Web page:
"The last two years here have been tremendous, going to the playoffs both years, and it was time for me to make the decision to be back," Smith said Friday. "I think I've fully bought into what Coach Lewis wanted me to do, doing all the little things that make a great pro, and I've never enjoyed football more."

Bengals head coach Marvin Lewis isn't just happy, but takes Smith's agreement as a sign that he's matured.

"Andre has for the last week taken the bull by the horns," Lewis said. "I think he's grown up a little bit. He thinks he's a smart businessman who knows what's going on and in some ways he had to be educated about it. But he had to take control and I think he grew into that and that's a good thing."

"The people that know him say he's been the biggest guy, the best kid on the block for so long that sometimes he takes it for granted," Lewis said. "Don't relax … sometimes he relaxes a hair. That's our fault. As coaches we have to keep pushing Andre to never relax. To always get the most out of his ability; he has a lot. That's my responsibility."What happened after Smith signed?

The Bengals selected Giovani.


Details regarding Andre Smith's contract were released on Monday, worth $18 million over three years. Only $5 million is guaranteed, with a $3 million signing bonus and $2 million worth of roster bonuses.

Per Joe Reedy with the Cincinnati Enquirer, there's $500,000 worth of workout bonuses, and a game-by-game roster bonus of $62,500, which totals $1 million per 16-game season. Smith's cap number for all three years is $6 million, $5.2 million and $6.8 million respectively.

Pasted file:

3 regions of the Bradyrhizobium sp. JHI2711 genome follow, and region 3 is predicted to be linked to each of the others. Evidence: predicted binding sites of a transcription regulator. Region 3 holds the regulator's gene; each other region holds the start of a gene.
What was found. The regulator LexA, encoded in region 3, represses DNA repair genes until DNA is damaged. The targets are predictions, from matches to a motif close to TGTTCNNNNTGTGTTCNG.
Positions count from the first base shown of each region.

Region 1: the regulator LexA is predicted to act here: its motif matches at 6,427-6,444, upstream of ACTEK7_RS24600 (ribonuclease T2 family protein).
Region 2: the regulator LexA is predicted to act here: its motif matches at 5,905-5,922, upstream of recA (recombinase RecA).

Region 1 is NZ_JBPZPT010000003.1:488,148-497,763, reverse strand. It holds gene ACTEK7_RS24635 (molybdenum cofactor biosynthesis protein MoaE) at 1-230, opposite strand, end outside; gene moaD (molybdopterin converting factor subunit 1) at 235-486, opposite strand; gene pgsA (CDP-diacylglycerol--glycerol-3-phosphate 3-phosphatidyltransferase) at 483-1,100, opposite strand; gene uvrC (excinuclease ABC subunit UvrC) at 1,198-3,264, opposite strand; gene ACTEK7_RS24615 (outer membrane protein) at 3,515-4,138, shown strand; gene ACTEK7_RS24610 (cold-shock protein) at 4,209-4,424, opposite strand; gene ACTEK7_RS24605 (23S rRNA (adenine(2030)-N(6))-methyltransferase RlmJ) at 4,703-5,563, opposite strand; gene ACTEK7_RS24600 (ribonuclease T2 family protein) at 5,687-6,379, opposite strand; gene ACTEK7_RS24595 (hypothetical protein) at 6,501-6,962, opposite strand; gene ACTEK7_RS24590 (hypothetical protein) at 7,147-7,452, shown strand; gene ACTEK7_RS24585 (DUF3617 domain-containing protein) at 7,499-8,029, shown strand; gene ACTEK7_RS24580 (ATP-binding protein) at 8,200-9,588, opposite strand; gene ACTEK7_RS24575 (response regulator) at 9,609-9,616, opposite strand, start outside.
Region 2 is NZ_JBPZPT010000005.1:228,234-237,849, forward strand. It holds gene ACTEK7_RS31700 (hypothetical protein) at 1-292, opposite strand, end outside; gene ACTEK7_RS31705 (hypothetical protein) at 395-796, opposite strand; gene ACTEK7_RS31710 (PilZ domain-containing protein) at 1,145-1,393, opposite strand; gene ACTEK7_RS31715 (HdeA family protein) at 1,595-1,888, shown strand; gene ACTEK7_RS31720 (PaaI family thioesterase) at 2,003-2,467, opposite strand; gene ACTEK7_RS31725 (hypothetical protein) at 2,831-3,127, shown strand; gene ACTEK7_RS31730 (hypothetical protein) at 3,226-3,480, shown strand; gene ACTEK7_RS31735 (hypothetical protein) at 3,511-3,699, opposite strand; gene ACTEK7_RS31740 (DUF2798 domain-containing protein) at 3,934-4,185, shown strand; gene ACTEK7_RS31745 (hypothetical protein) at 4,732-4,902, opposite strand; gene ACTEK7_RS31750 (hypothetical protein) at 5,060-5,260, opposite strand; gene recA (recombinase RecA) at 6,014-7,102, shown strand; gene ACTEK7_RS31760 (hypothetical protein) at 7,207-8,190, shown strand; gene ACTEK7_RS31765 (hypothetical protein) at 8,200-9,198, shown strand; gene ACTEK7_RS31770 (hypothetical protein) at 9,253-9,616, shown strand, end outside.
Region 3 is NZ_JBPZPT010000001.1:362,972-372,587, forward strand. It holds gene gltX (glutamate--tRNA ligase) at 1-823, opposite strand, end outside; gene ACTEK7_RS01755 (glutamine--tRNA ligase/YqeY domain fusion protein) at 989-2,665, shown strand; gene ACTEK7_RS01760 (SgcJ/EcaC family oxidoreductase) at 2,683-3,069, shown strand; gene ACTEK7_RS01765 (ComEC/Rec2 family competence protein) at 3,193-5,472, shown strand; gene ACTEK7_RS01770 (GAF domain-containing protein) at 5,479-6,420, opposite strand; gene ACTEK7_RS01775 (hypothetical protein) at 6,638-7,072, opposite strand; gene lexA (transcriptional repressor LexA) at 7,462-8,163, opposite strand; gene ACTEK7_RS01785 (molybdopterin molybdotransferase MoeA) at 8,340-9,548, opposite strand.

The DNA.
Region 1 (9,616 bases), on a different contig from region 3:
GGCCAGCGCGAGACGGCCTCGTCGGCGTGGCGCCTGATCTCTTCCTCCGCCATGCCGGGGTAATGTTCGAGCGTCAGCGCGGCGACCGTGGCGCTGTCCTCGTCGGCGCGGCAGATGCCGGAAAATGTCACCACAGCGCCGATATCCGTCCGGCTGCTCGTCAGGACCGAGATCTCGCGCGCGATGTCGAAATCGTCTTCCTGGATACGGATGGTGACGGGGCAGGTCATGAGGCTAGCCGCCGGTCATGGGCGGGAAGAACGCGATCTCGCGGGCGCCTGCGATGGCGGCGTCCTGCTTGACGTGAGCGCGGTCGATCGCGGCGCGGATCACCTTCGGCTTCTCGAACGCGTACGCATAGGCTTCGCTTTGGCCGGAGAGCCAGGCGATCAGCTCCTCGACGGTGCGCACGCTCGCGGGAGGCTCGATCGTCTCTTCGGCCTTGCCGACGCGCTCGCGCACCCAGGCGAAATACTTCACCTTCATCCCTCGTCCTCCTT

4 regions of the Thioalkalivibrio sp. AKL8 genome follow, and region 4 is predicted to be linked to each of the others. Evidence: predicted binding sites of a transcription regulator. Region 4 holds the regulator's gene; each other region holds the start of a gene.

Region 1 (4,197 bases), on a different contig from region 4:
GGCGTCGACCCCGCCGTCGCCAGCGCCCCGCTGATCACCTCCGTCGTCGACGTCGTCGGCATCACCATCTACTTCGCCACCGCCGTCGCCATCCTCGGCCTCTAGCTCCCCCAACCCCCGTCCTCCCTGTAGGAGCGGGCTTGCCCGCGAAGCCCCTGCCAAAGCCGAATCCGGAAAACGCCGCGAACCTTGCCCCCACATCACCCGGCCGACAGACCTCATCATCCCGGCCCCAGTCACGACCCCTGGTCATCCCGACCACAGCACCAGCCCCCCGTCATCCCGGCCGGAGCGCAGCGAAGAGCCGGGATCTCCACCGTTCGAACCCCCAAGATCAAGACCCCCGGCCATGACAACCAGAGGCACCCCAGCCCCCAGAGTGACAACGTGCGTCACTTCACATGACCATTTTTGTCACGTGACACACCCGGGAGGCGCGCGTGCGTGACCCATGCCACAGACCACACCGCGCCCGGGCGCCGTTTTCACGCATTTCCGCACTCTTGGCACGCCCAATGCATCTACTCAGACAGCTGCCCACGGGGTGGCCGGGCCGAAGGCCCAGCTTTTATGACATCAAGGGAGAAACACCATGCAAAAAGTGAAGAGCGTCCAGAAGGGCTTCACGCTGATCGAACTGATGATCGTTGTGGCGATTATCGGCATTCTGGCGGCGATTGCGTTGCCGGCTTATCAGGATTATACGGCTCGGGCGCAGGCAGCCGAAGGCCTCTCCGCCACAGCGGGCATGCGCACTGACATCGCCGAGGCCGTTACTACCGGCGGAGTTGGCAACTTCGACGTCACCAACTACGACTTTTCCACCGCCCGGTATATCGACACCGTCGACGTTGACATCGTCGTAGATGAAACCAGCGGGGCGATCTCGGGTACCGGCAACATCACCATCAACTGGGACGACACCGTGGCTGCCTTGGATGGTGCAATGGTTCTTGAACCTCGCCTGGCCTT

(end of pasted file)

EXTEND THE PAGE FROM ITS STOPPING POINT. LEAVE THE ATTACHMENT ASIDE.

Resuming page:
Weapons, toys, call it what you like. Last year Bengals quarterback Andy Dalton went through month-long struggles. His quarterback rating for October was 71.2, generating only five touchdowns against six interceptions. In December it was a 71.3. Other months, he thrives, posting a quarterback rating above 100 in September and November, scoring 18 touchdowns and only five interceptions in both months combined.

"Well, there shouldn't be any excuses," Dalton said after his Monday workout. "The players we already have and adding these guys is just going to make the offense better. So I expect us to take the next step, I expect us to improve from where we were last year. Time will tell, but we've got the right attitude going in and the way we've been working, I don't expect any less."

Dalton's third season is significant. Though not facing pressure to win, due to the fact Cincinnati has made the postseason in consecutive years, at some point the team will want to see more when it counts. During Cincinnati's wild card weekend last season, Dalton completed less than 50 percent of his passes, while throwing an interception.

That's not to say it's all on him. Once Mohamed Sanu's season ended prematurely, Cincinnati's offense broke down. There was no consistent red zone threat, opposing defenses successfully minimized A.J. Green, and the offensive line struggled towards the end.


Critical points were being made by Cincinnati's coaching staff during the offseason that centered around Rey Maualuga's frame of mind. After his poor performance against the Houston Texans in the playoffs, Maualuga wasn't sure that the Bengals wanted him. The coaching staff articulated that Maualuga's play was often affected by a bad one.

Confidence still eludes him.

"Although they signed me back, it’s still early on. I’ve still got to go out in OTAs and show our coaches that I’m better than I was last year, better than my previous four years here," Maualuga said. "I had a lot to think about this offseason. I understand what I need to work on. I understand what my role is coming in. I just want to make sure that since I’ve been given this second chance to work on the things that need work and try to make sure I’m a better person than I was last year."

We appreciate the soul-searching, the deep inner-thoughts of a human being in conflict. But there's a time for reflection and there's a time to enact what one has learned. Nothing can be changed about last year, or the year before that. History is history. Not only does Maualuga need to take the bull by the horns, he needs to believe in himself. He's a talented kid that's being given a chance that many don't believe he should have. It's entirely up to him.